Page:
Invisible Riders: Subways and Accessibility

Most New Yorkers have a love-hate relationship with the MTA, but while the iconic Transportation Authority may occasionally irritate the average commuter, it presents myriad other difficulties for people with disabilities. Advocacy for people with disabilities has increased in recent years, with organizations like Disability Pride NYC raising awareness through events like the annual Disability Pride Parade. While the parade, which takes place in July each year in honor of Disability Pride Month, is postponed this year due to COVID concerns, organizations are working to better incorporate everyday necessities like the subway for disabled people.

NYC currently has 118 actively accessible subway stations out of a total of 472 stations, including the Staten Island Railway; 25 percent accessibility might be a good start, but not all of these accessible train stations offer full access – some only offer access to certain train lines, even if the station is a stop for many different lines. There is also no uniform design of barrier-free and inaccessible stations, which makes every subway stop a unique experience for commuters and MTA employees. The variety of subway stations in downtown Manhattan shows how great these differences in accessibility can be.

Perspectives of the transit workers

Always a hub of activity, 14th St. Union Square station provides access to L, N, Q, R, W, 4, 5 and 6. Its only elevator qualifies it as an “accessible” station, but because of its positioning As for the elevator, it lacks barrier-free access to lines 4, 5 and 6. This may be frustrating for some passengers, but it doesn’t prevent the station from being constantly full of traffic as the elevator is almost always in use. This was confirmed by an MTA employee at one of the many ticket booths in Union Square who found that people often come to the train station because they have to use the elevator. (This member of staff, along with most of the other interviewees, asked to keep her identity anonymous.) When asked about accessibility complaints, she replied that she had not received any during her working hours in this ward.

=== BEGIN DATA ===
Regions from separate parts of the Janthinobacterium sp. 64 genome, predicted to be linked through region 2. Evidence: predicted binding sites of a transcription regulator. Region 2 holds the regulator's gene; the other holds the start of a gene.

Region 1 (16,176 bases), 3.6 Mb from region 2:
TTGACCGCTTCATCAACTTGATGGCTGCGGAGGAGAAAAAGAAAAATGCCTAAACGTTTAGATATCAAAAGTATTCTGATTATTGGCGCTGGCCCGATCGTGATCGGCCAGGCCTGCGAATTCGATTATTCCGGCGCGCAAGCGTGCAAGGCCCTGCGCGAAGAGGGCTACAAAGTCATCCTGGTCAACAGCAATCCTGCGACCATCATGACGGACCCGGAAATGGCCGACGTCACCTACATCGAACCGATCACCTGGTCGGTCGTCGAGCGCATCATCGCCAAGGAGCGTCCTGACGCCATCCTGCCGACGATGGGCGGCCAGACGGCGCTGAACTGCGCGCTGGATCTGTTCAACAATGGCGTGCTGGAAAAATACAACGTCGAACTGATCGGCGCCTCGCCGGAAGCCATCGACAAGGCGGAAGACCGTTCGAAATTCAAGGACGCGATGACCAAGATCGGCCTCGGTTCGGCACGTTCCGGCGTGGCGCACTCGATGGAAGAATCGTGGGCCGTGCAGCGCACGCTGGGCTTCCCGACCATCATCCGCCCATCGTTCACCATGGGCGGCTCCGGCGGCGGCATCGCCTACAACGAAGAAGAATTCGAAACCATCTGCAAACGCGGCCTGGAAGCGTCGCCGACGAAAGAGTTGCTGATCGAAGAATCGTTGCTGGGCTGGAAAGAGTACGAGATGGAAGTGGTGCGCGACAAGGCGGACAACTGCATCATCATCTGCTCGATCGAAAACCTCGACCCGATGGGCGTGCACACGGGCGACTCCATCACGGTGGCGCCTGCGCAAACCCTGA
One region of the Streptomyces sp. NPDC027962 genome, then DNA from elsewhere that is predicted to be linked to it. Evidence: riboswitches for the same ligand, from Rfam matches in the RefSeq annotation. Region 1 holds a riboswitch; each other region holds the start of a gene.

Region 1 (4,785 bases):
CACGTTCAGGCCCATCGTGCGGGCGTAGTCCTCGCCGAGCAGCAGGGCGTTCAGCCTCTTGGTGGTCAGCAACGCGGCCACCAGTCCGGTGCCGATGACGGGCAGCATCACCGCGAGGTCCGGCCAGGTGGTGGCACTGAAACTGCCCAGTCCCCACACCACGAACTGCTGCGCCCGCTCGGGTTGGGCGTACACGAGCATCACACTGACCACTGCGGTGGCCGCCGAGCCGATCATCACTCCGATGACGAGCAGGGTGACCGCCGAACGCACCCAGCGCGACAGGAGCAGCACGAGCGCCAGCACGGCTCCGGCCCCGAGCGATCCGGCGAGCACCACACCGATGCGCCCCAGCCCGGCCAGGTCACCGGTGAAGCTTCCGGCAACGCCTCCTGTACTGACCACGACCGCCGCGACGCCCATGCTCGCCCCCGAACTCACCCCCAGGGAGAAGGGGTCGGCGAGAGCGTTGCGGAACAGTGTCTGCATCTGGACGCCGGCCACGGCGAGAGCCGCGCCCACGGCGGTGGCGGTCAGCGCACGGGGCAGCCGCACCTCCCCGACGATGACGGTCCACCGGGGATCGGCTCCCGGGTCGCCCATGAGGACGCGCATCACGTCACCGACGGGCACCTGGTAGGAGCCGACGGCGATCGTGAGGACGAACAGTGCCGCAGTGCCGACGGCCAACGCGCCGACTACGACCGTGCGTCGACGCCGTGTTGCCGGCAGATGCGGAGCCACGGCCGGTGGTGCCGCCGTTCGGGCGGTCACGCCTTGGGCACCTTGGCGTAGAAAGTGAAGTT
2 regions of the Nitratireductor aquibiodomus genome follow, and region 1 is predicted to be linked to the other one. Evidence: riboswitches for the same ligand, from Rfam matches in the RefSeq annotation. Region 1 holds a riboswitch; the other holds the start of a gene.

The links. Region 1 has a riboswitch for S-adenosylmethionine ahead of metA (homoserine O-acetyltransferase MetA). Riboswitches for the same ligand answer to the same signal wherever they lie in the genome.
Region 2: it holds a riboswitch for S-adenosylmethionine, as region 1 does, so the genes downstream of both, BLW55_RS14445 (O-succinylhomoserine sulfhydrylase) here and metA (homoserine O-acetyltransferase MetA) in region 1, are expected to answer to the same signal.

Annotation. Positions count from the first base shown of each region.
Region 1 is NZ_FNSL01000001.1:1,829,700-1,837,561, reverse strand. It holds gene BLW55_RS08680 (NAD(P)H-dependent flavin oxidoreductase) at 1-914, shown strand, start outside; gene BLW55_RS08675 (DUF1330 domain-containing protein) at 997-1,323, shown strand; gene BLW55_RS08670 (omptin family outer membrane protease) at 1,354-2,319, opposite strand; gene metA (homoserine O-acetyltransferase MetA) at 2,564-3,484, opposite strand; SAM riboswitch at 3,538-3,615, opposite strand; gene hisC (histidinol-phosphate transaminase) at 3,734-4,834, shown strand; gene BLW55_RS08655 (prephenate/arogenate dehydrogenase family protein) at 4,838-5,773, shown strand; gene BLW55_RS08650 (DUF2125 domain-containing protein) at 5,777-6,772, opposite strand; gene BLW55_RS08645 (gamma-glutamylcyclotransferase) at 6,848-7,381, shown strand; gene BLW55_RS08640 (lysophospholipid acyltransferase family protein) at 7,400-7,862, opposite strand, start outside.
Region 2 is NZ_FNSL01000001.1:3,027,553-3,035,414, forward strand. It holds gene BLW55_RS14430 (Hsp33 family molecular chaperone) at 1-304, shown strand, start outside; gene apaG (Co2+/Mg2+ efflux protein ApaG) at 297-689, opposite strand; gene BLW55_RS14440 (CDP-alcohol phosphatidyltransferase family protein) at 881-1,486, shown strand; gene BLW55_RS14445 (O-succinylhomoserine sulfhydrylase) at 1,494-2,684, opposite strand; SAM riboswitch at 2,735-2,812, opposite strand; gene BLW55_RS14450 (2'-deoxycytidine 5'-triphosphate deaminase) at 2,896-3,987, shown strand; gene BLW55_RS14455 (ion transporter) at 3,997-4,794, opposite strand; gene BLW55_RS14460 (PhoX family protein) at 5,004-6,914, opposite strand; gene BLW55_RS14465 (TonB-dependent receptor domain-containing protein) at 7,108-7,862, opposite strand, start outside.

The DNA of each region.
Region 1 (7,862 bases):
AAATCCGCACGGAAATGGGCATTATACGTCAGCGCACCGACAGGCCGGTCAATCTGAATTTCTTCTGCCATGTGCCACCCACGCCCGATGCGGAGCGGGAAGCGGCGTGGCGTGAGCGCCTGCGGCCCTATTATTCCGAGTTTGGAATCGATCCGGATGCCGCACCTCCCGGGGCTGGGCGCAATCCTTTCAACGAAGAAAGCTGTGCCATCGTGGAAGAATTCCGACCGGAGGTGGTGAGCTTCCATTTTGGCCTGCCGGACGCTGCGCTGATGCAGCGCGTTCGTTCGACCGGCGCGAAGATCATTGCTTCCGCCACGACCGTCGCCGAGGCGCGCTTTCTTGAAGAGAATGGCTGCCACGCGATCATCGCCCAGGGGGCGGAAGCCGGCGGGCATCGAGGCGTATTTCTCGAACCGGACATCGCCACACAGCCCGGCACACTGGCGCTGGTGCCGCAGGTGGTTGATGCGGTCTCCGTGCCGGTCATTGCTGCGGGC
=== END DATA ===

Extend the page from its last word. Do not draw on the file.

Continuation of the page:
Similar to 14th St., other accessible train stations in downtown Manhattan are hubs of activity with many different train routes stopping at. West 4th St. was so busy the only booth attendant couldn’t answer questions, while Broadway-Lafayette was filled with confused passengers clamoring for help buying a MetroCard.

The booth employee, struggling with a broken microphone, had to leave the booth to direct some tourists on the way before mentioning that in his experience not many disabled people were using the station. Since Broadway-Lafayette has two elevators instead of one, and gives access to five different train lines, this was surprising. However, the overcrowding of the station and the lack of helpful resources such as a working booth microphone or cash at the ticket office could discourage not only the physically handicapped but also anyone with a reduced function from braving the subway.

“It’s hard for them when you have a stick and you go down the stairs, you can really feel it in your knees and back,” said an MTA employee at Astor Place, an inaccessible ward with steep stairs that only lead to the 6th move. Since busier train stations tend to be the ones with ADA-approved facilities, it’s no surprise Astor Place doesn’t offer these amenities. What was surprising, however, was how confident this employee was of the difficulties that even people without severe mobile disabilities faced, and pointed to a larger problem of minimal adjustments and performative corrections.

More than mobility

These feelings were most strongly expressed by an employee of the inaccessible Christopher St. Ward. For him, the issue of accessibility goes far beyond caring for people with obvious physical disabilities. This categorization includes people with cognitive disorders such as autism, who often need special help that is simply not currently offered at these wards. “Sometimes they don’t know how to work [MetroCard] Vending machines, ”remarked the employee, describing cases where commuters with intellectual disabilities were frustrated when ticket machines did not work and then collapsed. Instead of helpers or special advisers, workers are instructed to call the police when a customer has a meltdown, which often makes the situation worse. From the point of view of the employee, the police are “not at all” equipped to deal with mentally ill or neurodivergent persons, which implicitly makes the transit system unwelcome to them.

In addition to people with intellectual disabilities, this employee also says that the MTA did not deal adequately with senior citizens, as many do not know how to use the new MetroCard machines and how to get stranded. And like on Broadway Lafayette, the Christopher St. booth doesn’t have any cash for customers who want to buy MetroCards. Some station entrances have no booths at all, leaving commuters helpless if they don’t understand the technology. Even though he knows the MTA has plans for better accessibility for everyone, this employee wonders why they don’t immediately come up with simple solutions, like supplying ticketing counters with cash, that would make commuters’ lives exponentially easier. “It’s depressing because I don’t feel like we’re giving [disabled commuters] this service [they deserve],” he sighed.